Race and Culture: A World View
The town of Kumasi, where I grew up, is the capital of Ghana’s Asante region, and its main commercial thoroughfare is called Kingsway Street. In the 1950s, if you wandered down it toward the railway yards at the center of town, the stores you passed sold processed foods, cloth, and household goods: and while there were always many Ghanaians, especially women, in the cloth trade, the other stores were largely owned by expatriates. First came Baboo’s Bazaar, which sold imported foods and was run by the eponymous Mr. Baboo—a charming and courteous Indian—with the help of his growing family. Mr. Baboo was active in the Rotary and could always be counted on to make a contribution to the various charitable projects that are among the diversions of Kumasi’s middle class. (I remember Mr. Baboo mostly because he always had a good stock of sweets and because he was always smiling.)
I can’t reconstruct the tour down the rest of the street, for not every store had sweets to anchor my memories. But I remember that we got rice from Irani Brothers; and that we often stopped in on various Lebanese and Syrian families, Muslim and Maronite, and even a philosophical Druze, named Mr. Hanni, who sold imported cloth, and who was always ready, as I grew older, for a conversation about the troubles of his native Lebanon.
This hodgepodge of Middle Eastern and Indian business families seemed as natural a part of our lives as the Muslims who visited the house to offer brass and wooden antiquities collected from around the region. It seemed, in fact, so natural that I don’t remember ever having wondered how it came about that these people had settled among us of their own free will to pursue their businesses so far from home.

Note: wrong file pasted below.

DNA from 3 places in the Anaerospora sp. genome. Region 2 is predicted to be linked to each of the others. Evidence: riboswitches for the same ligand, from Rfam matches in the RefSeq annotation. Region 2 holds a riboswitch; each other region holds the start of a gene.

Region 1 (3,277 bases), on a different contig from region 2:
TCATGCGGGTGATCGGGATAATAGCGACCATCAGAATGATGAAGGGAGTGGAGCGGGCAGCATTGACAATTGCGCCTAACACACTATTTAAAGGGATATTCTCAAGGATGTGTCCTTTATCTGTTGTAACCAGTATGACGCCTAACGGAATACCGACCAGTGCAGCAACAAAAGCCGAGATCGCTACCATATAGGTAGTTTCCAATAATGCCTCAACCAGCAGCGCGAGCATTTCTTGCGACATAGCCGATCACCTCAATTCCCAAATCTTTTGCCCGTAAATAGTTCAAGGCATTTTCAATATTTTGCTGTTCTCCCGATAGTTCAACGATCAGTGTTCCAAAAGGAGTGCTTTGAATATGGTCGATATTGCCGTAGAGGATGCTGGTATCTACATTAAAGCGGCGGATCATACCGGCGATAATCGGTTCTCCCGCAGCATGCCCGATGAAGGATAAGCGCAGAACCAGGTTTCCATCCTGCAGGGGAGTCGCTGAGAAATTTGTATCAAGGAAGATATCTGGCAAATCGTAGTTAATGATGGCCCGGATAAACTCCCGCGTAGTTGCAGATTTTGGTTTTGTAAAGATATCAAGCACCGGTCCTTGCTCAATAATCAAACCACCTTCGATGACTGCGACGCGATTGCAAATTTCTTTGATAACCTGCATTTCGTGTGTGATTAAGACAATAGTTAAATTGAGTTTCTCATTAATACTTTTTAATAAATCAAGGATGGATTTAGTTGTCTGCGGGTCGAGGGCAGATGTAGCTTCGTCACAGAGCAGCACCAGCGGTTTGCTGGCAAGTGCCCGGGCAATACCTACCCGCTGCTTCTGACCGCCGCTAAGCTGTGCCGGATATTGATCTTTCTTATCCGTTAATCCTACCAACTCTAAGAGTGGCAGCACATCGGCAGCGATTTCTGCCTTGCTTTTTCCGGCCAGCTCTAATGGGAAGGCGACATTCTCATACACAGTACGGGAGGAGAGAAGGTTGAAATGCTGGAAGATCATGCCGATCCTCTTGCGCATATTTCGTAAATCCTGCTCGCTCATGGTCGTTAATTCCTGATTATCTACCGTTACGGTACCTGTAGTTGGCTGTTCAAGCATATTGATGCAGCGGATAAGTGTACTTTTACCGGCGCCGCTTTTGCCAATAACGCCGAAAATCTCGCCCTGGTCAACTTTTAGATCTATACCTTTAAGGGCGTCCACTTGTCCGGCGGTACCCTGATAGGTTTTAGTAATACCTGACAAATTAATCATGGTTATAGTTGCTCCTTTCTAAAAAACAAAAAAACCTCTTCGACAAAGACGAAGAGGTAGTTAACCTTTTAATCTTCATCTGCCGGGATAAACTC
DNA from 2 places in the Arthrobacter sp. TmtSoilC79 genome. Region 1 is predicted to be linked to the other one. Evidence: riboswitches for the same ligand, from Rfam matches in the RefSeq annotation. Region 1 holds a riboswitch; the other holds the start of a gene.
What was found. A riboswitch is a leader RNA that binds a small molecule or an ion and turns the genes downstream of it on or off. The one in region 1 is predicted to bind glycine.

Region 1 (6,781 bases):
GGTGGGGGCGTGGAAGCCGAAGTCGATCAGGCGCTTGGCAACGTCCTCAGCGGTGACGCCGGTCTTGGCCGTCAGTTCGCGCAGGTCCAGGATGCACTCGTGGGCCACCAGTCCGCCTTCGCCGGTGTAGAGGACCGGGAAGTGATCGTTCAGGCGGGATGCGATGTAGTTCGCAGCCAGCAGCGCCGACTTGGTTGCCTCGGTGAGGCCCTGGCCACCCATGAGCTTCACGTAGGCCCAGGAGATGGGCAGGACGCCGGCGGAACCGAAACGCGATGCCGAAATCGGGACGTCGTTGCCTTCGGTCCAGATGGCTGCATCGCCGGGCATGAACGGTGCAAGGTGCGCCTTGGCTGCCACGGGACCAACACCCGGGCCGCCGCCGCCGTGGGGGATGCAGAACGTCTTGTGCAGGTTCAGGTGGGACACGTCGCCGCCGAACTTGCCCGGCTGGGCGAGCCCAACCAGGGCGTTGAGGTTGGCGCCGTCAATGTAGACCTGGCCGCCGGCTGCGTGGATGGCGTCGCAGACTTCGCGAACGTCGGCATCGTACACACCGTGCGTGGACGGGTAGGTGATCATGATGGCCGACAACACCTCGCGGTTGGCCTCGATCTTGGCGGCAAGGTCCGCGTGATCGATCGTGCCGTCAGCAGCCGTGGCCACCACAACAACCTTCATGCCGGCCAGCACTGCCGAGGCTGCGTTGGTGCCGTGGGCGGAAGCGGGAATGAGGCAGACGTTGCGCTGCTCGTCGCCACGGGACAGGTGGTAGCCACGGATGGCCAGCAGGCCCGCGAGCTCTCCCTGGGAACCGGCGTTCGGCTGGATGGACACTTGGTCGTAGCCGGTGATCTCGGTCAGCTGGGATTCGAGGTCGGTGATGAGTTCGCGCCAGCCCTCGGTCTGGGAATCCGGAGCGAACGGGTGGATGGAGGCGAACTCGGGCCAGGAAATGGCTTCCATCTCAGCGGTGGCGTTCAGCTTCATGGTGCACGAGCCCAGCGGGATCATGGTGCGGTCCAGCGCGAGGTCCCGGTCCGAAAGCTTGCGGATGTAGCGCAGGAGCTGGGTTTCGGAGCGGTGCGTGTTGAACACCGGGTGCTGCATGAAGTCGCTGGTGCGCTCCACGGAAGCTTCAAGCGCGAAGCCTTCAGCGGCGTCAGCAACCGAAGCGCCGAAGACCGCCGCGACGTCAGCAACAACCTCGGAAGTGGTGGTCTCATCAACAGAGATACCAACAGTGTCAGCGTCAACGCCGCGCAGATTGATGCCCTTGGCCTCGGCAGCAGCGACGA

The predilection for trade—whether among the Hausa petty traders, or among Indian or Levantine shop-keepers—is by no means something that had to come to Asante from outside. Asante women have always dominated the trade in food and cloth in the Central Market in Kumasi. These “market mammies,” often illiterate, keep thousands of dollars worth of business in their heads and have fed and clothed the city while governments have railed against them for refusing to sell their wares at the (preposterously low) official “control prices” of the Sixties and Seventies. But in our town, as in almost any multi-ethnic community, there was business specialization among nationalities; and the dominant role of these expatriates was as middlemen—people who bought goods from producers and wholesalers and sold them to consumers.
There were other “strangers” among us, too: in the barracks in the middle of town you could find many Northerners among the “other ranks,” privates and NCOs. If you go now to the military museum in Kumasi, the photographs of the heroes of the Gold Coast regiments that fought for the British Empire in Burma in the Second World War are mostly of …
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